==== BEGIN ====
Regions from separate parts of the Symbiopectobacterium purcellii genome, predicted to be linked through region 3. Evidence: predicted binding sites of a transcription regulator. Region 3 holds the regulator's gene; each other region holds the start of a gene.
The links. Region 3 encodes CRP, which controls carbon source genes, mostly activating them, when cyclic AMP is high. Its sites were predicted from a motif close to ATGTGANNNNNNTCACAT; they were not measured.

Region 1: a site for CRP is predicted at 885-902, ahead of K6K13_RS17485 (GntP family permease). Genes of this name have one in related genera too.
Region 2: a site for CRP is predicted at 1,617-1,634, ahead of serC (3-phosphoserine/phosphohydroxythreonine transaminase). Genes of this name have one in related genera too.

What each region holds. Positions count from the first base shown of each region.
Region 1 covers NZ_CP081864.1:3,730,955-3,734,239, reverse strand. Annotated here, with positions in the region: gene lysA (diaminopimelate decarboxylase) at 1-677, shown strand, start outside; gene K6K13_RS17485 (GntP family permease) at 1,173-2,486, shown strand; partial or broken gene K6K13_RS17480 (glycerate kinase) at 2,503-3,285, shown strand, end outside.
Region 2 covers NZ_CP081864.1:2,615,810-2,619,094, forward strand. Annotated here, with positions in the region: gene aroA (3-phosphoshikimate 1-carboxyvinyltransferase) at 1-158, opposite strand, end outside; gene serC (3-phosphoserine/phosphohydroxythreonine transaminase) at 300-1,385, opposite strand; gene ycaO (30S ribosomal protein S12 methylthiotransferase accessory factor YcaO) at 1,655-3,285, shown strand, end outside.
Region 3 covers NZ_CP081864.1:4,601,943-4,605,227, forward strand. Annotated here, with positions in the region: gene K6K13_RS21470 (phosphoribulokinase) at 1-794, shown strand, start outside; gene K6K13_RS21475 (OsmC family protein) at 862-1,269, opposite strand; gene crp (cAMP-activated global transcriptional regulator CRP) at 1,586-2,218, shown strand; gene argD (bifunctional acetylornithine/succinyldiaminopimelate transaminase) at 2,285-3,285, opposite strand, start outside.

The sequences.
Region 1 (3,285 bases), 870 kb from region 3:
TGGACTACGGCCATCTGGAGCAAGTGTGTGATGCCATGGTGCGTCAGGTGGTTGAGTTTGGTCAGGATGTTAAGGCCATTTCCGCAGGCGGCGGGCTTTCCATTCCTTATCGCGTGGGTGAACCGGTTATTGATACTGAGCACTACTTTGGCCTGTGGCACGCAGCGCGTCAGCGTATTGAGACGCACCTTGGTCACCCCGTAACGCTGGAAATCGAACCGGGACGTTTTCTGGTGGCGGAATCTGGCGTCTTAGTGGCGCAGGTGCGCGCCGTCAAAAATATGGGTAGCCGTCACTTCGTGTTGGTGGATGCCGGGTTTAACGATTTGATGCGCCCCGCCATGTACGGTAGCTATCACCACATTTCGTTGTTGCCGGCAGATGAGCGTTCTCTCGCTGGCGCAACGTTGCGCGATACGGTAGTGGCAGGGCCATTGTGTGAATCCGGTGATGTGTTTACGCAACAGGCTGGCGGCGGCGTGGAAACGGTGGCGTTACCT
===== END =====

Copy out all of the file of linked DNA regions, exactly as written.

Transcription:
Regions from separate parts of the Symbiopectobacterium purcellii genome, predicted to be linked through region 3. Evidence: predicted binding sites of a transcription regulator. Region 3 holds the regulator's gene; each other region holds the start of a gene.
The links. Region 3 encodes CRP, which controls carbon source genes, mostly activating them, when cyclic AMP is high. Its sites were predicted from a motif close to ATGTGANNNNNNTCACAT; they were not measured.

Region 1: a site for CRP is predicted at 885-902, ahead of K6K13_RS17485 (GntP family permease). Genes of this name have one in related genera too.
Region 2: a site for CRP is predicted at 1,617-1,634, ahead of serC (3-phosphoserine/phosphohydroxythreonine transaminase). Genes of this name have one in related genera too.

What each region holds. Positions count from the first base shown of each region.
Region 1 covers NZ_CP081864.1:3,730,955-3,734,239, reverse strand. Annotated here, with positions in the region: gene lysA (diaminopimelate decarboxylase) at 1-677, shown strand, start outside; gene K6K13_RS17485 (GntP family permease) at 1,173-2,486, shown strand; partial or broken gene K6K13_RS17480 (glycerate kinase) at 2,503-3,285, shown strand, end outside.
Region 2 covers NZ_CP081864.1:2,615,810-2,619,094, forward strand. Annotated here, with positions in the region: gene aroA (3-phosphoshikimate 1-carboxyvinyltransferase) at 1-158, opposite strand, end outside; gene serC (3-phosphoserine/phosphohydroxythreonine transaminase) at 300-1,385, opposite strand; gene ycaO (30S ribosomal protein S12 methylthiotransferase accessory factor YcaO) at 1,655-3,285, shown strand, end outside.
Region 3 covers NZ_CP081864.1:4,601,943-4,605,227, forward strand. Annotated here, with positions in the region: gene K6K13_RS21470 (phosphoribulokinase) at 1-794, shown strand, start outside; gene K6K13_RS21475 (OsmC family protein) at 862-1,269, opposite strand; gene crp (cAMP-activated global transcriptional regulator CRP) at 1,586-2,218, shown strand; gene argD (bifunctional acetylornithine/succinyldiaminopimelate transaminase) at 2,285-3,285, opposite strand, start outside.

The sequences.
Region 1 (3,285 bases), 870 kb from region 3:
TGGACTACGGCCATCTGGAGCAAGTGTGTGATGCCATGGTGCGTCAGGTGGTTGAGTTTGGTCAGGATGTTAAGGCCATTTCCGCAGGCGGCGGGCTTTCCATTCCTTATCGCGTGGGTGAACCGGTTATTGATACTGAGCACTACTTTGGCCTGTGGCACGCAGCGCGTCAGCGTATTGAGACGCACCTTGGTCACCCCGTAACGCTGGAAATCGAACCGGGACGTTTTCTGGTGGCGGAATCTGGCGTCTTAGTGGCGCAGGTGCGCGCCGTCAAAAATATGGGTAGCCGTCACTTCGTGTTGGTGGATGCCGGGTTTAACGATTTGATGCGCCCCGCCATGTACGGTAGCTATCACCACATTTCGTTGTTGCCGGCAGATGAGCGTTCTCTCGCTGGCGCAACGTTGCGCGATACGGTAGTGGCAGGGCCATTGTGTGAATCCGGTGATGTGTTTACGCAACAGGCTGGCGGCGGCGTGGAAACGGTGGCGTTACCT